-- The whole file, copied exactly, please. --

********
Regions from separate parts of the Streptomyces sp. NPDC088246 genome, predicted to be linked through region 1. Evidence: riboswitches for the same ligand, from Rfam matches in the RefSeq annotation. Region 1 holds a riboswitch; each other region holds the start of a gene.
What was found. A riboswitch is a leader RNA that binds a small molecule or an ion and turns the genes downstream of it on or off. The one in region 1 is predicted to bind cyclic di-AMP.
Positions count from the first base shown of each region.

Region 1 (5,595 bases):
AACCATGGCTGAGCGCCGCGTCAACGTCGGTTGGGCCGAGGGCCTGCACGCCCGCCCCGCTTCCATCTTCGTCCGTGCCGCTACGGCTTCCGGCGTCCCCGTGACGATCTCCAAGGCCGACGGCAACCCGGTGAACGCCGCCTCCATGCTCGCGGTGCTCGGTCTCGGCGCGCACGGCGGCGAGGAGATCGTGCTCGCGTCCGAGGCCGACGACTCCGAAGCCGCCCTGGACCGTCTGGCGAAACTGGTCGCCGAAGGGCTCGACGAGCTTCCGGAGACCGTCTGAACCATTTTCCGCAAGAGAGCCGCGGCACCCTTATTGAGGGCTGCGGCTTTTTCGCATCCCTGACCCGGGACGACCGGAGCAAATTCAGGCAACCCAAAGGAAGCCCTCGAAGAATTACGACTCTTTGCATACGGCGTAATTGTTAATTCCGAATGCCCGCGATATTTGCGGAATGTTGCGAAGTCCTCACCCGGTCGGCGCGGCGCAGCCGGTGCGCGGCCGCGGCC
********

Regions from separate parts of the Streptomyces sp. NPDC088246 genome, predicted to be linked through region 1. Evidence: riboswitches for the same ligand, from Rfam matches in the RefSeq annotation. Region 1 holds a riboswitch; each other region holds the start of a gene.
What was found. A riboswitch is a leader RNA that binds a small molecule or an ion and turns the genes downstream of it on or off. The one in region 1 is predicted to bind cyclic di-AMP.
Positions count from the first base shown of each region.

Region 1 (5,595 bases):
AACCATGGCTGAGCGCCGCGTCAACGTCGGTTGGGCCGAGGGCCTGCACGCCCGCCCCGCTTCCATCTTCGTCCGTGCCGCTACGGCTTCCGGCGTCCCCGTGACGATCTCCAAGGCCGACGGCAACCCGGTGAACGCCGCCTCCATGCTCGCGGTGCTCGGTCTCGGCGCGCACGGCGGCGAGGAGATCGTGCTCGCGTCCGAGGCCGACGACTCCGAAGCCGCCCTGGACCGTCTGGCGAAACTGGTCGCCGAAGGGCTCGACGAGCTTCCGGAGACCGTCTGAACCATTTTCCGCAAGAGAGCCGCGGCACCCTTATTGAGGGCTGCGGCTTTTTCGCATCCCTGACCCGGGACGACCGGAGCAAATTCAGGCAACCCAAAGGAAGCCCTCGAAGAATTACGACTCTTTGCATACGGCGTAATTGTTAATTCCGAATGCCCGCGATATTTGCGGAATGTTGCGAAGTCCTCACCCGGTCGGCGCGGCGCAGCCGGTGCGCGGCCGCGGCC